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Duathlon is a rapidly promoting sport, so it is necessary to identify the factors that influence performance. This study aimed to analyse internal and external loads and the interactions between them during running legs before and after cycling in duathlon. Twenty-three male and female athletes participated in a simulated duath-lon (5k-20k-5k). Internal workload was assessed using the rate of perceived exertion (RPE) and heart rate (maximum: HRMAX; average: HRAVG; R-R interval), whereas external workload was assessed using inertial sensors (Player Load by RealTrack, PLRT) attached to six body locations. The results showed that both running legs presented an increasing trend in RPE, HRMAX, and HRAVG throughout the kilometres, while the R-R interval decreased. The PLRT of the upper and lower back, knee, and ankle increased throughout the first running leg but not in the second. The PLRT was greater in the lower body than in the upper body because of energy absorption. RPE was higher in the second running leg than in the first leg. In conclusion, the cycling leg affects the internal and external load between running legs in duathlon. Load monitoring can help coaches understand duathletes' performance and design specific training strategies to reduce fatigue during competition. ARTICLE HISTORY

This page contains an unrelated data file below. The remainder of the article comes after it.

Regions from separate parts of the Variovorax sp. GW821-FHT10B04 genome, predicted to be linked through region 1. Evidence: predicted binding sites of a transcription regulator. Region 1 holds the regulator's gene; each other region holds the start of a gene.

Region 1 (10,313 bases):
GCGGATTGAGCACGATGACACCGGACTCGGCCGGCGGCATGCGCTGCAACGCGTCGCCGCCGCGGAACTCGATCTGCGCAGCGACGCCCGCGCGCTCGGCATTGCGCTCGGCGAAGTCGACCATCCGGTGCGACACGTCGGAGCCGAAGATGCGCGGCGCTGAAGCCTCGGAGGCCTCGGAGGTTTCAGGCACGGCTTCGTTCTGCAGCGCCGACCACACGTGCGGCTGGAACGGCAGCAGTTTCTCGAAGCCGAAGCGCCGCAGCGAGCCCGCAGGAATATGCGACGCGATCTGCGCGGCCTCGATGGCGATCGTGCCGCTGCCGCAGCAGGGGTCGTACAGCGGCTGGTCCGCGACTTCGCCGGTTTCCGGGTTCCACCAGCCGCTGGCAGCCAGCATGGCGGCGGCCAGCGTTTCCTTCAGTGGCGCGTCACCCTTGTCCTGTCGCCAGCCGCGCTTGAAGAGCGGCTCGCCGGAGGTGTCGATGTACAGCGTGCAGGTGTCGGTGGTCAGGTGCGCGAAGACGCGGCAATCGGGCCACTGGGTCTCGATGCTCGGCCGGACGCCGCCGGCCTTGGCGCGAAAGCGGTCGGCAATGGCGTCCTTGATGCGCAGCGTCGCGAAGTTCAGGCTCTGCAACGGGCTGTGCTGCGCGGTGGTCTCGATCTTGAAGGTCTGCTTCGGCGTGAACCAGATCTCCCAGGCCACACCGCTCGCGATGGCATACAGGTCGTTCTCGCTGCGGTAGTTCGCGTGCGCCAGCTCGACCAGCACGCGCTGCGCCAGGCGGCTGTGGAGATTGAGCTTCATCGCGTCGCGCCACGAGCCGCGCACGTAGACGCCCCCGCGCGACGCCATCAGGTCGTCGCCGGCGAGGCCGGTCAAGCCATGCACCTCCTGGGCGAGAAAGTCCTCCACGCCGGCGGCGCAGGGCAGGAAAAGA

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El modelo de oxigenación critica (OC) representa “la mayor tasa metabólica resultante del suministro de energía a través de la fosforilación oxidativa y que a nivel de sustrato alcanza un estado estable” (Feldmann & Erlacher, 2021). El nivel de OC podría influir sobre la aparición de la fatiga en esfuerzos de alta intensidad. El objetivo del estudio fue evaluar la OC durante una prueba de sprint-repetidos antes y después de una pretemporada para relacionarlo con otros parámetros de rendimiento físico. 16 futbolistas semiprofesionales realizaron un test de sprint-repetidos (RSA) con 8 sprints x 20s recuperación. Se midió el tiempo y velocidad con fotocélulas infrarrojas de las cuales se obtuvieron las variables metabólicas: el gasto energético (CE) y la potencia metabólica (PM) (Osgnach et al., 2010). También se midieron la frecuencia Cardiaca y la saturación de oxigeno muscular (Moxy, Minnesota, USA), así como la composición corporal (CC) y la potencia de salto en CMJ. La OC fue observada por un experto utilizando el modelo de Feldmann & Erlacher (2021) y fue descrita como la respuesta interindividual (MDC) de la extracción de oxígeno (∇%SmO2) obtenida de las tasas de desaturación y resaturación durante la RSA (Vasquez-Bonilla et al., 2021). Después de la pretemporada, el 81% de los participantes mostraron una tendencia de mejora en la CO y la tolerancia al ejercicio en el RSA (MDC: 6,6% p= 0.00). Asimismo, la mejora de la velocidad, EC, PM y CC estuvo asociada con la OC. La OC del musculo puede identificar adaptaciones al entrenamiento y, por lo tanto, puede ser considerado un factor de rendimiento físico en futbolistas.